I had the most traumatic event of my life so far in my early 30s - and am only 32 now! Being workplace bullying. I am so glad to have survived the experience - even although I still suffer PT stress from it - because I have learnt more about myself and others / human frailties / fears that make people bully. In my 20s, I realise I was living more by others' rules. In my 30s, I find I am living more by my inner compass. Or should I say, learning to! Old habits die hard.

What's more, we're still young! People live so much longer these days. I too have embarked on study again (whilst working too, to keep the money coming in - it's hard!) - I love learning, and doing so with others - and if a romance comes along in anyone's life that is true fun and compatability, I don't think it would "not arrive" just because someone was studying, however long or short it may last. So enjoy your PhD!

Again, welcome to the club xx

onely.org said...

Happy Birthday Singlutionary! And you're 30? You're still a baby. = ) It only gets better!!

Christina

~Natalie~ said...

I totally understand where you're at. I struggled with the Ph.D. while watching my friends get jobs, get raises, and have weddings and babies. It's a different path but you sound like you're on solid ground. Happy belated birthday and welcome to the wrong side of thirty! (btw my blog is onthewrongsideofthirty.blogspot.com)

eleanore said...

You're going to be fine. I can tell because you sound smart and have given this lifestage you're now in a lot of thought. And embraced it, most importantly. I think the most important thing is to do what feels right for you...not what feels right to everybody else.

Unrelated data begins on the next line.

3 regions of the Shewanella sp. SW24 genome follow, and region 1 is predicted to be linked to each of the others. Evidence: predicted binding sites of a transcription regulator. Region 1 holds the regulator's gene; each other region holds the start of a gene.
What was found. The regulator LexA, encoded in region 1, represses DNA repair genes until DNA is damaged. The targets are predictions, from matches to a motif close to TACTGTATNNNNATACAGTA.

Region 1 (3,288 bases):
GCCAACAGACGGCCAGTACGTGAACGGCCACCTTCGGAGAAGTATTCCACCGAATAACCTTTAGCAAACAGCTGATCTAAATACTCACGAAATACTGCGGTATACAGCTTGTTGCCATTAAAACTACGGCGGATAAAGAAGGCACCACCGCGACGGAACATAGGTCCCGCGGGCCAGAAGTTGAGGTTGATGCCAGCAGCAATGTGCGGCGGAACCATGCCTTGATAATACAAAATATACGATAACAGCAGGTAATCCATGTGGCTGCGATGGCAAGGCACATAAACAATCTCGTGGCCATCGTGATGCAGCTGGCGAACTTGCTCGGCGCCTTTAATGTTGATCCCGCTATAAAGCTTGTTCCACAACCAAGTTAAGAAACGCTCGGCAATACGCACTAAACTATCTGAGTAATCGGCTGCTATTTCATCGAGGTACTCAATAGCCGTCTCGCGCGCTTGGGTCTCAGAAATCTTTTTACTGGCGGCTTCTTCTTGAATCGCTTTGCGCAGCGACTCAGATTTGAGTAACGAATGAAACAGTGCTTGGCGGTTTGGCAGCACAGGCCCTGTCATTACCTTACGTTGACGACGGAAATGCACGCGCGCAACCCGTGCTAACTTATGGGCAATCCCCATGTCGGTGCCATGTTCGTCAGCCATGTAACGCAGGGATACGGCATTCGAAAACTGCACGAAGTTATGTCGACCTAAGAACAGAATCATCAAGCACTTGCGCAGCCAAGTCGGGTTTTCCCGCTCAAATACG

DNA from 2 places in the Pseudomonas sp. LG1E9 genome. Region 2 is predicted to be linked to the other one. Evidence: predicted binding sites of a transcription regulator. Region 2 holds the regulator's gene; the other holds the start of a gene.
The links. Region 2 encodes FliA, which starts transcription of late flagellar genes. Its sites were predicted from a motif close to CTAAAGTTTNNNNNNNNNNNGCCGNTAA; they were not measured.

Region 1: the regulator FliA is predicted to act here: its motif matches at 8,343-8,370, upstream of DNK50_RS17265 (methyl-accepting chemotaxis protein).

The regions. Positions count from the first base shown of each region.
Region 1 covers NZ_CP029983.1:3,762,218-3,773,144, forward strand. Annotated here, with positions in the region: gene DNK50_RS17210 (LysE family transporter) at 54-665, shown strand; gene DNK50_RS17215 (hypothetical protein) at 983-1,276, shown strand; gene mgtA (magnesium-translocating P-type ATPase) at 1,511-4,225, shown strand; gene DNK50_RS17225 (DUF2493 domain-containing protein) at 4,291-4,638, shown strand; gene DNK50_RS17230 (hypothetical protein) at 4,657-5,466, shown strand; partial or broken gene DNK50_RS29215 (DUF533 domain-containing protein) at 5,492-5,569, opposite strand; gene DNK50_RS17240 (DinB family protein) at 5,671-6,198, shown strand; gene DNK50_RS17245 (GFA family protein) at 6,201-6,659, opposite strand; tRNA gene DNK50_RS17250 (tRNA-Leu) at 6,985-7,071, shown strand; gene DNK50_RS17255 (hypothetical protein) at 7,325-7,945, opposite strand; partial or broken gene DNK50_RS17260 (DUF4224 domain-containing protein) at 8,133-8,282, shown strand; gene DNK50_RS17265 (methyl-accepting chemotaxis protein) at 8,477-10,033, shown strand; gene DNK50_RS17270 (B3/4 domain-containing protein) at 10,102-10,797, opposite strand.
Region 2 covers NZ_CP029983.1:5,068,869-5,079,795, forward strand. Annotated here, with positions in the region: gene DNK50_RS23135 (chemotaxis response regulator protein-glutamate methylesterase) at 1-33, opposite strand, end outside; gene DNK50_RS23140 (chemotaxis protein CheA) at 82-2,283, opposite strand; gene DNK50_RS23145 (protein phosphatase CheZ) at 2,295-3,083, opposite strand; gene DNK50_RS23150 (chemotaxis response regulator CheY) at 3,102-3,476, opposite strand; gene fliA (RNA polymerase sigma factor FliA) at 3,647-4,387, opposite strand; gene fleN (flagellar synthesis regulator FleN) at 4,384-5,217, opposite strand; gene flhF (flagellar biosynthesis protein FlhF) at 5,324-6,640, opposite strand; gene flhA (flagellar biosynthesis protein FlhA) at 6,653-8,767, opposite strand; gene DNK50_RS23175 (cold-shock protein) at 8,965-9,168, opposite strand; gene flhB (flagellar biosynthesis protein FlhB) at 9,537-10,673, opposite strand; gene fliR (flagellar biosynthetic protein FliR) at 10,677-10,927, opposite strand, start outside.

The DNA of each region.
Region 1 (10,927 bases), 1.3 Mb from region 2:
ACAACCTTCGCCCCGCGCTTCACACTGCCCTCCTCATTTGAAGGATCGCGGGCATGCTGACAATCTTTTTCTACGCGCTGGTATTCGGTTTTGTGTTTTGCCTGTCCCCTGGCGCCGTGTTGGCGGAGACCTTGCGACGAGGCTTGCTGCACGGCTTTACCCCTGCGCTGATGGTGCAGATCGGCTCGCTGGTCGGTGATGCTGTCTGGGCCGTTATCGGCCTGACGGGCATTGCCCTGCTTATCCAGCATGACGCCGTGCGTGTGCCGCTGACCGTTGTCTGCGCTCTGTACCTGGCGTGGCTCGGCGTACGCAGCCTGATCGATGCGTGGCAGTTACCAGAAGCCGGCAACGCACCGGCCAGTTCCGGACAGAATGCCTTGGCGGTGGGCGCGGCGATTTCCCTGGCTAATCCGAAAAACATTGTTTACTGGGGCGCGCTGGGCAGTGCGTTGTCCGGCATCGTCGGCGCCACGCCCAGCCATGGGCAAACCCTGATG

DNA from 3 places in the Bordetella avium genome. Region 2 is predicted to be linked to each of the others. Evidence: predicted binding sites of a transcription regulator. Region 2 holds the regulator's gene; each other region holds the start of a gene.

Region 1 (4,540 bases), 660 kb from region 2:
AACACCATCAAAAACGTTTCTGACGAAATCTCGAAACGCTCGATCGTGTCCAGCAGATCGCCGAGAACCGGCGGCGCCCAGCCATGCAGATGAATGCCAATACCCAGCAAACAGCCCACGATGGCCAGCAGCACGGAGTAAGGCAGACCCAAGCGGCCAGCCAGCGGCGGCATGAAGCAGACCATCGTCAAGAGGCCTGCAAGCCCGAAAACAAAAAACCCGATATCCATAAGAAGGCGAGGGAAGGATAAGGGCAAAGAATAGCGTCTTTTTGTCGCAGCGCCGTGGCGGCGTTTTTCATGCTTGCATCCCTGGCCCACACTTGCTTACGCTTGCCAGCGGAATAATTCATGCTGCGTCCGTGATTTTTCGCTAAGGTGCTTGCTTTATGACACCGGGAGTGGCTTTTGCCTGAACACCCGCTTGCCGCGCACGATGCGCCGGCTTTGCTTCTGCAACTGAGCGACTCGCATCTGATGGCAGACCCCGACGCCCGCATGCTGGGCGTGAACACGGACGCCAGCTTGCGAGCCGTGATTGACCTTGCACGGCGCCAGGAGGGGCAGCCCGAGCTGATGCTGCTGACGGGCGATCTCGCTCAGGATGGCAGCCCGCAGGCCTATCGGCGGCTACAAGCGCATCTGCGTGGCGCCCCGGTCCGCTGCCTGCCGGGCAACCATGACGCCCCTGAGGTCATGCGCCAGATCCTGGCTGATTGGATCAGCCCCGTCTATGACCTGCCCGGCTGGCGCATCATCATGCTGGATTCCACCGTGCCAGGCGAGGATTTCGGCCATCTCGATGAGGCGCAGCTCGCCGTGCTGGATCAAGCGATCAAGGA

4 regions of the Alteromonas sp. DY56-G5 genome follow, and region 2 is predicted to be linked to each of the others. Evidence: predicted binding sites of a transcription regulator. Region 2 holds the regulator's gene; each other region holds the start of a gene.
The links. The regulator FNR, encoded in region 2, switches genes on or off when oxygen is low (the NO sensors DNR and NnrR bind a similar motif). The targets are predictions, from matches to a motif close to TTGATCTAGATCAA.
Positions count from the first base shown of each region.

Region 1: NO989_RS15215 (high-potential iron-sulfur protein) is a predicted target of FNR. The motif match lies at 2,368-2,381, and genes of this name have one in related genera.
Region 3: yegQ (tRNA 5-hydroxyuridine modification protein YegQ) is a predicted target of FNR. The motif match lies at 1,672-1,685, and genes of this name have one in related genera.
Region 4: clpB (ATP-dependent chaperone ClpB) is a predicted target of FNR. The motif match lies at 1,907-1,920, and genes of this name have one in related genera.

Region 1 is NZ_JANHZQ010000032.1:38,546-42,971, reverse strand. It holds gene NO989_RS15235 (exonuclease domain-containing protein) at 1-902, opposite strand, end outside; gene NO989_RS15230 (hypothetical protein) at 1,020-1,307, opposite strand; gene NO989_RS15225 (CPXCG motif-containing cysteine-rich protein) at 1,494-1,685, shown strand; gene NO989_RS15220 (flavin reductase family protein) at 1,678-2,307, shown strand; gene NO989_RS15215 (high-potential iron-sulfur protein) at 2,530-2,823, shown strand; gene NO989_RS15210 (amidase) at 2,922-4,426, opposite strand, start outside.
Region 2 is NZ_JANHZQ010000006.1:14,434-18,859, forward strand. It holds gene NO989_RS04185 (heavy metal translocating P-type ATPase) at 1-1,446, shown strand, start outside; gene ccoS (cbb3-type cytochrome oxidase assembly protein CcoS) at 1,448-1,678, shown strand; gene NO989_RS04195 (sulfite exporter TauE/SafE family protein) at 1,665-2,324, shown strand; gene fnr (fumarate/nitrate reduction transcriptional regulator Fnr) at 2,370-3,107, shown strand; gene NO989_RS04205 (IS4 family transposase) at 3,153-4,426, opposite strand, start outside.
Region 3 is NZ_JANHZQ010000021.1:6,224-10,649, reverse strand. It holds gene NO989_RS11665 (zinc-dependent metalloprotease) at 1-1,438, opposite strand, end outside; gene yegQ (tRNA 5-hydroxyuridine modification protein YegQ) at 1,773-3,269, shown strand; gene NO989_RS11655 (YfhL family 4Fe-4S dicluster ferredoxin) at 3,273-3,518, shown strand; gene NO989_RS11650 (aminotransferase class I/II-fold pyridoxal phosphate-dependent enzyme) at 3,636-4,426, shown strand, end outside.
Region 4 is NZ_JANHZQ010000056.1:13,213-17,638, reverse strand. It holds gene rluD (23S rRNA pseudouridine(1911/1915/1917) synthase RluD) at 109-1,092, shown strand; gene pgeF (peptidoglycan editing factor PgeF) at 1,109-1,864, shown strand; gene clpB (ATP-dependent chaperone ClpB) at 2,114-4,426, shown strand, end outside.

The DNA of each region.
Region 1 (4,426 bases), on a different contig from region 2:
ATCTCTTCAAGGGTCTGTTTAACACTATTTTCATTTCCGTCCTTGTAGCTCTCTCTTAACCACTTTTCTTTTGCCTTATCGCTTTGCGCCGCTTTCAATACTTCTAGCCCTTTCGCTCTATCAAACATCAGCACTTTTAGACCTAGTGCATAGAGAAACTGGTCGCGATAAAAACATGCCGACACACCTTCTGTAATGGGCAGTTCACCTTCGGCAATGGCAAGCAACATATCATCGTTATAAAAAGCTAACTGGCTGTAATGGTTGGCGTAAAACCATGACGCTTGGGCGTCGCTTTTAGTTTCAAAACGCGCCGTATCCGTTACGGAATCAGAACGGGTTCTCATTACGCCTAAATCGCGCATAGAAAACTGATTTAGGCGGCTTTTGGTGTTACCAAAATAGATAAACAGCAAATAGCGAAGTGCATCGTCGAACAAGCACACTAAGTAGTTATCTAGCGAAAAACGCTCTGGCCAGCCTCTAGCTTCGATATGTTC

It really does get better. I'm long past my 30s, never had a husband or child, and I have a great life. Whatever decisions you make, just make sure they're coming from your heart.

Happy Birthday...and enjoy the ride!


www.TheSpinsterliciousLife.com

The Singlutionary said...

Thank you for all the wonderful bday wishes and assurances. Turning 30 was like turning on a big switch inside myself. I feel empowered now in ways that I didn't before! Its only been a week but its been a good one!

Dazedlittlemiss said...

Happy Birthday! Glad you are enjoying being 30.

Special K said...

What I love right now is the POWER in your voice. Of course, there will always be unknowns in life, and the things you can't control. And yet...after turning 30, there is more of a sense of WHO I AM. And the tuning is enhanced when you do something against your nature.
Companionship....any one who is with you is lucky. I know that our support "sharpens" me.

But when you say "on my own terms" what does that look like specifically?
Do you have a list?

Aileen said...

Enjoy life and make good use of your talents. That's living with a purpose, single or not. Your story is inspiring. Keep it up! I like what you said about not being afraid of being an old maid. Go girl!